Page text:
I’m a flight attendant, I’m 61 and I want to retire at 70. I’m going to get a $900 pension a month and I’ll get Social Security, but I only have $150,000 in my 401(k). Should I get professional help?

This hostess is looking for financial help from a counselor, but how should she choose the right person?

Getty Images

A question: I think I need a financial advisor. I am 61 years old and plan to retire at 70. I am a flight attendant and will have a pension of just over $900 a month. I have a 401(k) with a balance of just over $150,000, and will receive Social Security when I retire. I’ve never had a financial planner and hope it’s never too late to start with one. My goal is to increase my 401(k) and use common sense in spending. I am single and have no children. Any advice or recommendations on who to contact or how to proceed would be appreciated. (Looking for a new financial advisor, too? This tool can help you match you with a counselor who may meet your needs.)

Answer: We commend you with the hope of increasing your bottom line, and it’s never too late to find a financial planner to help you, should you decide to go down this path. “You’re in what I call the retirement rush, where people who may not have been paying enough attention to savings and investments start running their savings bank,” says Jim Kenny, certified financial planner at Financial Pathways.

On the surface, your needs seem pretty simple and straightforward. If you choose a planner, “I recommend finding a fee-only financial planner, which means that they only work for you and don’t sell you insurance or investment products,” says Kenny. And as the pros say, it also looks like you’ll benefit from an hourly or project-based advisor, who will charge you a flat fee or an hourly fee to give you financial advice, rather than managing your investments for you. (Looking for a new financial advisor, too? This tool can help you match you with a counselor who may meet your needs.)

Some advisors just want to manage money. They won’t want to work with you if most of your savings in a 401(k) goes to your employer. But you can find advisors that don’t require you to invest through the National Association of Personal Financial Advisors (NAPFA) or the Garrett Planning Network — just be sure to make it clear that you’re looking at retirement planning, not investment management,” says Kenny. Fees can vary widely. , but know that they are negotiable – just stress that your life is not complicated and that you only need simple projections and guidelines. over here What you might pay for financial advice.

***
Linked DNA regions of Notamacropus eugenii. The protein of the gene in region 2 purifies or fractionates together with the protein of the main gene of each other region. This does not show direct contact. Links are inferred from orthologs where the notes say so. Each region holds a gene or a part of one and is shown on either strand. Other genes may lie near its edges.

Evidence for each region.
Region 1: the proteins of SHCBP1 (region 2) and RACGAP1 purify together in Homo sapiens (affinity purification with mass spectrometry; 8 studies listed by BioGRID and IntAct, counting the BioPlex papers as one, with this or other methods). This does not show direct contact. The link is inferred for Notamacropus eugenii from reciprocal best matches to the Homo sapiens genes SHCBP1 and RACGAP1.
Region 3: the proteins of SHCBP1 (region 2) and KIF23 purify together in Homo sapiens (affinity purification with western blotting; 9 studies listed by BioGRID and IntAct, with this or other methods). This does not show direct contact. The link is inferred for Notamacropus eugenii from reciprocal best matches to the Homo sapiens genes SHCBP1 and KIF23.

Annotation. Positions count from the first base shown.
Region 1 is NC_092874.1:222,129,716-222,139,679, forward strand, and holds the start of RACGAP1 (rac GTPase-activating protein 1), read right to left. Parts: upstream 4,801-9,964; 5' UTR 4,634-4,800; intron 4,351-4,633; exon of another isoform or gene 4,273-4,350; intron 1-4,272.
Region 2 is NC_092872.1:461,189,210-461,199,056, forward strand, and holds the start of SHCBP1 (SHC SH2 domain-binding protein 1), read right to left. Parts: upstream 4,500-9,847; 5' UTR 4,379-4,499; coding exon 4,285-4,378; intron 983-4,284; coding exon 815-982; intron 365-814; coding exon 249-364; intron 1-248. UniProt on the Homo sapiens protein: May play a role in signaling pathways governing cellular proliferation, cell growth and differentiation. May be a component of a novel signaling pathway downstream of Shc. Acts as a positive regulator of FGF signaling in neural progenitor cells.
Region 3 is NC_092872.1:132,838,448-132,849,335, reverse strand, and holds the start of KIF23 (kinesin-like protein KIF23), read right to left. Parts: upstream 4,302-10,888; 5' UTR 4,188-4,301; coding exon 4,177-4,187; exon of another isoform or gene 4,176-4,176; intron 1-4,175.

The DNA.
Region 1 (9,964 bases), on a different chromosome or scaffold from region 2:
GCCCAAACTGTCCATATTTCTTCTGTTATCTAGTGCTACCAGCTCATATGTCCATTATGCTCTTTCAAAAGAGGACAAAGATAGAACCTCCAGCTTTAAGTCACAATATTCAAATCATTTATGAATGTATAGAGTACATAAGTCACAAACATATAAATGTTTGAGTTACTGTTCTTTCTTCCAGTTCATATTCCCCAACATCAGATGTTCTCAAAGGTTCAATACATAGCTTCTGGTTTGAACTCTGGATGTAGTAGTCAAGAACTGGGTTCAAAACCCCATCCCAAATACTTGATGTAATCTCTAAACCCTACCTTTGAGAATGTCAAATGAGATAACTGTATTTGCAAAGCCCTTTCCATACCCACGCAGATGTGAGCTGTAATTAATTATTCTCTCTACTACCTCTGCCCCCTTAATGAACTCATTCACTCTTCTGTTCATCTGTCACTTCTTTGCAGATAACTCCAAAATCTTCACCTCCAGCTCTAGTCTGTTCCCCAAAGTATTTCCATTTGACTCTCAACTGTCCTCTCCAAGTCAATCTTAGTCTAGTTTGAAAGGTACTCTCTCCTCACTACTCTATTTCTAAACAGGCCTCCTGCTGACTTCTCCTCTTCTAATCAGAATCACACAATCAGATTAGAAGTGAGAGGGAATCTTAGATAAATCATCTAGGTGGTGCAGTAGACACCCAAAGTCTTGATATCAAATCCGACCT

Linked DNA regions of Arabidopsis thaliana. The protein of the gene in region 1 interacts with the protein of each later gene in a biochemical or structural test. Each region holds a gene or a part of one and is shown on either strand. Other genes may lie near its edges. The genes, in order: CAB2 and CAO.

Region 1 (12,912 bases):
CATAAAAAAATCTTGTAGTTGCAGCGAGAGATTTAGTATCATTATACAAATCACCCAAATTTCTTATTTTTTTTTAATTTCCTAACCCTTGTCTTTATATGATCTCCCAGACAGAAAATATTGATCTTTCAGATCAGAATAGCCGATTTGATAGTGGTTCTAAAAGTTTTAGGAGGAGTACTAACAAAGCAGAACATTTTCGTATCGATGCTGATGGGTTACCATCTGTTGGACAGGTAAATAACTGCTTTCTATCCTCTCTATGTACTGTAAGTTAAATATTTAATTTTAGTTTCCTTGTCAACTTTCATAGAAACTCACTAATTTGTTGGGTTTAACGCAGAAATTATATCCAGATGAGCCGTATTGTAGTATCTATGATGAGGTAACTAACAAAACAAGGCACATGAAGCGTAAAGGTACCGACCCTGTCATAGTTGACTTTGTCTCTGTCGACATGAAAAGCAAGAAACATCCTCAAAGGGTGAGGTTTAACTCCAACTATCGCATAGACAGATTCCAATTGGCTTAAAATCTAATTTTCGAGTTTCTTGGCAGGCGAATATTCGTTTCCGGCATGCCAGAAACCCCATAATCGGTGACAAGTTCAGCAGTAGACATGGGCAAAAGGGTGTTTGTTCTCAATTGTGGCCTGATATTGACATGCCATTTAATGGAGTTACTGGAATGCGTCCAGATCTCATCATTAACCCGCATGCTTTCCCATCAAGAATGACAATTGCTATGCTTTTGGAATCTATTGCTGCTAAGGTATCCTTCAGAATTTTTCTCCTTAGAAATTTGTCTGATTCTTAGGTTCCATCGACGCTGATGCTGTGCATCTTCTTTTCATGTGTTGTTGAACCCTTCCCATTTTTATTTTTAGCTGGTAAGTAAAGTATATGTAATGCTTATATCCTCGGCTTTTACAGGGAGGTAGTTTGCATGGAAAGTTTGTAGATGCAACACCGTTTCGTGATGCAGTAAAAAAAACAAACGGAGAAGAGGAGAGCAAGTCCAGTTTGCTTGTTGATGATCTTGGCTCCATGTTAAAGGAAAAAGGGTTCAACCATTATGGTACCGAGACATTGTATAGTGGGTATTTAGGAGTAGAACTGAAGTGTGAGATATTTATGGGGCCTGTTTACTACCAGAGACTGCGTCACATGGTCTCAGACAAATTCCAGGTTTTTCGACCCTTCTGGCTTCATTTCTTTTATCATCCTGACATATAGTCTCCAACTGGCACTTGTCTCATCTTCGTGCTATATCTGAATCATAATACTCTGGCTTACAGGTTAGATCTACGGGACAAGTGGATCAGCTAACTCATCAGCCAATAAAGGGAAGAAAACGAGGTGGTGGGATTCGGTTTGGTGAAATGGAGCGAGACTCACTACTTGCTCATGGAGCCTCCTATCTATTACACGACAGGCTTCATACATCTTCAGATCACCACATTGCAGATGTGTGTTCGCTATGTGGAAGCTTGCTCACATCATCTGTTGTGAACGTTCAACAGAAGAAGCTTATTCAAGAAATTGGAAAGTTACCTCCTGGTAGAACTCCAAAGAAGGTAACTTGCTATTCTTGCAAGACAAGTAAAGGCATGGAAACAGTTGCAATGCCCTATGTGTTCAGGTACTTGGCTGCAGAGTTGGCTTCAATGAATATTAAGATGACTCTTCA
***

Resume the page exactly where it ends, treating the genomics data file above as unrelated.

Do you have a problem with your financial advisor or want a new one? Email picks@marketwatch.com.

The advisor can take a complete look at your income and spending, your tolerance for risk, your asset allocation and long-term goals – and then create a plan for you that will help you achieve your goals.

There are also many issues to address, including when to start Social Security, where you can maximize benefits when you wait until age 70.” You should consider having a taxable investment or savings account in addition to your 401(k) account, which will allow You get cash for reaching age 70 when your pension begins and the ability to delay taking required minimum distributions from your 401(k) until age 72,” says certified financial planner Sheryl Morehauser. In fact, Social Security delays generally provide an 8% increase each year from 62 to 70, says certified financial planner Brian Fry of Safe Landing Financial.

You should also consider the investments that are best suited to your risk tolerance profile to ensure that you survive the volatility of the market as we see it now. “The financial planner can provide strategic advice on turning over a Roth on an annual basis, which exposes taxable income to lower brackets now rather than higher brackets in the future, and can manage exposure to higher income classes when withdrawing from an IRA, while minimizing risk Certified financial planner Jeff Stewart of Lucid Wealth Planning says:

Additionally, the financial planner can assess the benefits, drawbacks, costs, and community of long-term care options; health care insurance assessment; provide ongoing education and support; And implement a disciplined, unemotional, and repeatable rebalancing strategy, which reduces the risk of behavioral errors, Stewart says. (Looking for a new financial advisor, too? This tool can help you match you with a counselor who may meet your needs.)

You want to make sure your money lasts your life, and you’ll need to work with an advisor to “run multiple what-if scenarios when making big decisions,” says certified financial planner DeeDee Baze of Alphemita Financial Services.

And of course you can do it yourself. Consider books like I Will Teach You to Get Rich by Ramit Sethi; The Bogleheads Guide to Investing by Mel Lindauer, Michael LeBeouf, and Taylor Larimor; The Rich Dad Poor Dad by Robert Kiyosaki. Additionally, there are several free online courses available including Finance for Everyone, How to Save Money: Making Smart Financial Decisions (archived course at UC Berkeley) and Purdue University Planning for a Safe Retirement.

Do you have a problem with your financial advisor or want a new one? Email picks@marketwatch.com.

Edit questions for brevity and clarity.

The tips, recommendations, or ratings in this article are those of MarketWatch Picks, and have not been reviewed or approved by our trading partners.

Leave a Comment